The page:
Every Man Dies Alone

Front Cover
Melville House, Sep 8, 2009 - Fiction - 543 pages
61 Reviews
Based on a true story, this never-before-translated masterpiece was overlooked for years after its author—a bestselling writer before World War II who found himself in a Nazi insane asylum at war’s end—died just before it was published.

In a richly detailed portrait of life in Berlin under the Nazis, it tells the sweeping saga of one working-class couple who decides to take a stand when their only son is killed at the front. With nothing but their grief and each other against the awesome power of the Third Reich, Otto and Anna Quangel launch a simple, clandestine resistance campaign that soon has an enraged Gestapo on their trail, and a world of terrified neighbors and cynical snitches ready to turn them in.

In the end, Every Man Dies Alone is more than an edge-of-your-seat thriller, more than a moving romance, even more than literature of the highest order—it’s a deeply stirring story of two people standing up for what’s right, and for each other.

This edition includes an afterword detailing the gripping history of the book and its author, including excerpts from the Gestapo file on the real-life couple that inspired it.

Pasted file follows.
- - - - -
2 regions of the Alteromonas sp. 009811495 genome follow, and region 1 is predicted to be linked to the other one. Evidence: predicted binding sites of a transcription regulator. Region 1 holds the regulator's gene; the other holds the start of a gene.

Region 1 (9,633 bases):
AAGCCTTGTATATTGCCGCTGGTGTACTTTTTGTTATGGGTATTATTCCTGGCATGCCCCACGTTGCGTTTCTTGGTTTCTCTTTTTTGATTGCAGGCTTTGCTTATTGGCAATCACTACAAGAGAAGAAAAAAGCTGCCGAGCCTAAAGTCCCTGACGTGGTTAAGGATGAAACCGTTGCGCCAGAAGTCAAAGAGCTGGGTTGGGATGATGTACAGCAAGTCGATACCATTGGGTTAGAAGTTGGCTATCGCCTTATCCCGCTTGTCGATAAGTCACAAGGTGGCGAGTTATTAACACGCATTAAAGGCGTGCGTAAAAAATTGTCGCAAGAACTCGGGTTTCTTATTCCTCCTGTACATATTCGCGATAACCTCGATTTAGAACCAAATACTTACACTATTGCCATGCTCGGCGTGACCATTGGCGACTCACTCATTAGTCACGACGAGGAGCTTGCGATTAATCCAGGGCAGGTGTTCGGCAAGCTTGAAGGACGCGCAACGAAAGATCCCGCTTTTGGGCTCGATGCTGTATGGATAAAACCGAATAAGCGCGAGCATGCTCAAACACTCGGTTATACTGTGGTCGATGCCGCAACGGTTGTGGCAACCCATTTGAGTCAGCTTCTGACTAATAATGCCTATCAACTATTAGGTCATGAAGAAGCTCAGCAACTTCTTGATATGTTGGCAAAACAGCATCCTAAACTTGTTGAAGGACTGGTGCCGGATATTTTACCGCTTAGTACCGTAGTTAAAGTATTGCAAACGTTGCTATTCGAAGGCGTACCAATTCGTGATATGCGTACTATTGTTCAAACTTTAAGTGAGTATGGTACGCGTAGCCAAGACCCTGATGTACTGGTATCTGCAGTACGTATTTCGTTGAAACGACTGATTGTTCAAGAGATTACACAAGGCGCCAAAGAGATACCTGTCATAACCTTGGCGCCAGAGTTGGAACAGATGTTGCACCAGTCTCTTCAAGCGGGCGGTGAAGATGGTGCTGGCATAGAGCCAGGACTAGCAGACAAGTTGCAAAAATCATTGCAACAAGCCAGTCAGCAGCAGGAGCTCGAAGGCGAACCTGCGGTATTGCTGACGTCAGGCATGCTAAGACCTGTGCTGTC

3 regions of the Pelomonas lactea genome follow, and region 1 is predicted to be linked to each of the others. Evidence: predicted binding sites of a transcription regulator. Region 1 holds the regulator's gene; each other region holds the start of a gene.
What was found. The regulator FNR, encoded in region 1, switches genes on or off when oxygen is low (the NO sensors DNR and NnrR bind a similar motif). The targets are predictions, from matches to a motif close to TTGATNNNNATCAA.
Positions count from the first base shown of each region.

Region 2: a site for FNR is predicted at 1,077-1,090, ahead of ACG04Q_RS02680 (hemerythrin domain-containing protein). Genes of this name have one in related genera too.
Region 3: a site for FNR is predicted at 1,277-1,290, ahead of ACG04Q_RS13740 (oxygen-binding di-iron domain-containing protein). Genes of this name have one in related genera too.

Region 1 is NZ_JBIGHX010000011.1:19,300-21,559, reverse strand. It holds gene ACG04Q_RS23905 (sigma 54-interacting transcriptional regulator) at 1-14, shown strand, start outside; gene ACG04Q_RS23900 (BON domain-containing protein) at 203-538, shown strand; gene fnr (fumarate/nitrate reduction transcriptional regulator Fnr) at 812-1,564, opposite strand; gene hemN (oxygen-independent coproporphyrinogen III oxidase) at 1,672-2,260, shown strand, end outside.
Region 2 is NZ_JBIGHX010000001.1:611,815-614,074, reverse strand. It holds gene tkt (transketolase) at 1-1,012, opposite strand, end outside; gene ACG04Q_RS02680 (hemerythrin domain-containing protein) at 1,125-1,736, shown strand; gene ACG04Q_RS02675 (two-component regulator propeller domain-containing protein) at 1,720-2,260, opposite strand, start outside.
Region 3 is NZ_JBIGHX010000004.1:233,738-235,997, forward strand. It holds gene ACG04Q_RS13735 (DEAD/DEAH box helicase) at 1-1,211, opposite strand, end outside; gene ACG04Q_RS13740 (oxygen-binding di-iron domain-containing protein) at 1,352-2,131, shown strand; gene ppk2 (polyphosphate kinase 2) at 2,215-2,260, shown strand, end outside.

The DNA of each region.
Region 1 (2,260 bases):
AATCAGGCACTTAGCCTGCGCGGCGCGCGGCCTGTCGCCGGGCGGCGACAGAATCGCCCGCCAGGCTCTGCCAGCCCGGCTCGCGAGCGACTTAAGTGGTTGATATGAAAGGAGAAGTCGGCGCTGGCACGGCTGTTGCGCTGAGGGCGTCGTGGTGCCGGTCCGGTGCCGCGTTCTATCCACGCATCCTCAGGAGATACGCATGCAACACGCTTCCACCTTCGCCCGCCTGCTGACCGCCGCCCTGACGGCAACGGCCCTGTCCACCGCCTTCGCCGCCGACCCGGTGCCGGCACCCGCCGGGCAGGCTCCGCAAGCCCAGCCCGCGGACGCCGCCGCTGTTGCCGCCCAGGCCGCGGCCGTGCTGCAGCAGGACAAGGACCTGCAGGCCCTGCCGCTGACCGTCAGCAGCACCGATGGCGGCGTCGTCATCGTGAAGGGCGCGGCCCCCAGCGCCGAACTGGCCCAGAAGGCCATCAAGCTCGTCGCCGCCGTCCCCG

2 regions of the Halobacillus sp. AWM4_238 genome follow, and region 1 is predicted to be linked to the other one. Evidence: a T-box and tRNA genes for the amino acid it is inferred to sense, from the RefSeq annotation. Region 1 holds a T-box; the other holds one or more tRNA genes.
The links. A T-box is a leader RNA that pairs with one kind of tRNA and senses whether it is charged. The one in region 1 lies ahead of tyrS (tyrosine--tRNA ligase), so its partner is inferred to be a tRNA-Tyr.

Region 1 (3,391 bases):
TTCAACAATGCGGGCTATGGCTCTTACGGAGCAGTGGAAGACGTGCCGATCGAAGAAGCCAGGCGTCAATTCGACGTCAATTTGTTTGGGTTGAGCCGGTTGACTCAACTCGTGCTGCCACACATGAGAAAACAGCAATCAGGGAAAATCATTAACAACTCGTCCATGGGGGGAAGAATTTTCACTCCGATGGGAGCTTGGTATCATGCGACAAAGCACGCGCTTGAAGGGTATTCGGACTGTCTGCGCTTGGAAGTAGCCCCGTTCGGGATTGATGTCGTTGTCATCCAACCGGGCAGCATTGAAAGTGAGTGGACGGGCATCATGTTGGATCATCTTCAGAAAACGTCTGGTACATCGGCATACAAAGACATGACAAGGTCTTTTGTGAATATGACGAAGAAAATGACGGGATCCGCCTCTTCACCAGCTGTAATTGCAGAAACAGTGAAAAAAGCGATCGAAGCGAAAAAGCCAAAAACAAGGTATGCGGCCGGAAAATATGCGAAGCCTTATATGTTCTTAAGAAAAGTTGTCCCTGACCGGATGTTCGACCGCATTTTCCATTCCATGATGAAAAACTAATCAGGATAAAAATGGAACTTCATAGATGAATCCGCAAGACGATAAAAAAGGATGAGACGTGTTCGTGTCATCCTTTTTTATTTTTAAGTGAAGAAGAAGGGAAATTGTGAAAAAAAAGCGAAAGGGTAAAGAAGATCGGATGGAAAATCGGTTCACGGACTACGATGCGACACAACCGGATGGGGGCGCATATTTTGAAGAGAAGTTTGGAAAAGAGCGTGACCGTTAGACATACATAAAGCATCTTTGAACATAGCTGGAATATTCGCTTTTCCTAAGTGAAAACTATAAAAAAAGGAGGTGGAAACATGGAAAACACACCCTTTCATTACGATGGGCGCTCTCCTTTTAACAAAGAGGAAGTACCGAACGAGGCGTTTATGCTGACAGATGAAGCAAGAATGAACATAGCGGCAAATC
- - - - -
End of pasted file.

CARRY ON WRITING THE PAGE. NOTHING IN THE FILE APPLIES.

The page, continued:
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LibraryThing Review

User Review  - nigeyb - LibraryThing

Hans Fallada was all but forgotten outside Germany when this 1947 novel, Alone in Berlin (US title: Every Man Dies Alone), was reissued in English in 2009, whereupon it became a best seller and ... Read full review

LibraryThing Review

User Review  - BrianHostad - LibraryThing

When I read the back cover of this book, I thought it was conventional crime thiller set in WW2 Berlin. How wrong I was, but it's all the better for that. Based on a true story which from the first ... Read full review

About the author (2009)

About the Author
Hans Fallada
was the pseudonym of Rudolph Ditzen, who was born in 1893 in Berlin, the son of a superior court judge. Prior to WWII, his novels were international bestsellers. But when Jewish producers in Hollywood made his 1932 novel, Little Man, What Now? into a major motion picture, the rising Nazis began to take note of him. His struggles increased after he refused to join the Party and was denounced by neighbors for “anti-Nazi” sympathies. Unlike many other prominent artists, however, Fallada decided not to flee Germany. By the end of World War II he’d suffered an alcohol-fueled nervous breakdown and was in a Nazi insane asylum, where he nonetheless managed to write—in code—the brilliant subversive novel, The Drinker. After the war, Fallada went on to write Every Man Dies Alone, based on an actual Gestapo file, but he died in 1947 of a morphine overdose, just before it was published.

About the Translator
Michael Hofmann is the translator of many of the twentieth century's leading authors in German, including Franz Kafka, Joseph Roth, and Thomas Bernhard, and is the winner of the Helen and Kurt Wolff Translation Prize.

Geoff Wilkes (Afterword) is a Lecturer in German Studies at the University of Queensland and perhaps the world's foremost English-speaking expert on Hans Fallada. He is the author of Hans Fallada's Crisis Novels 1931-1947.

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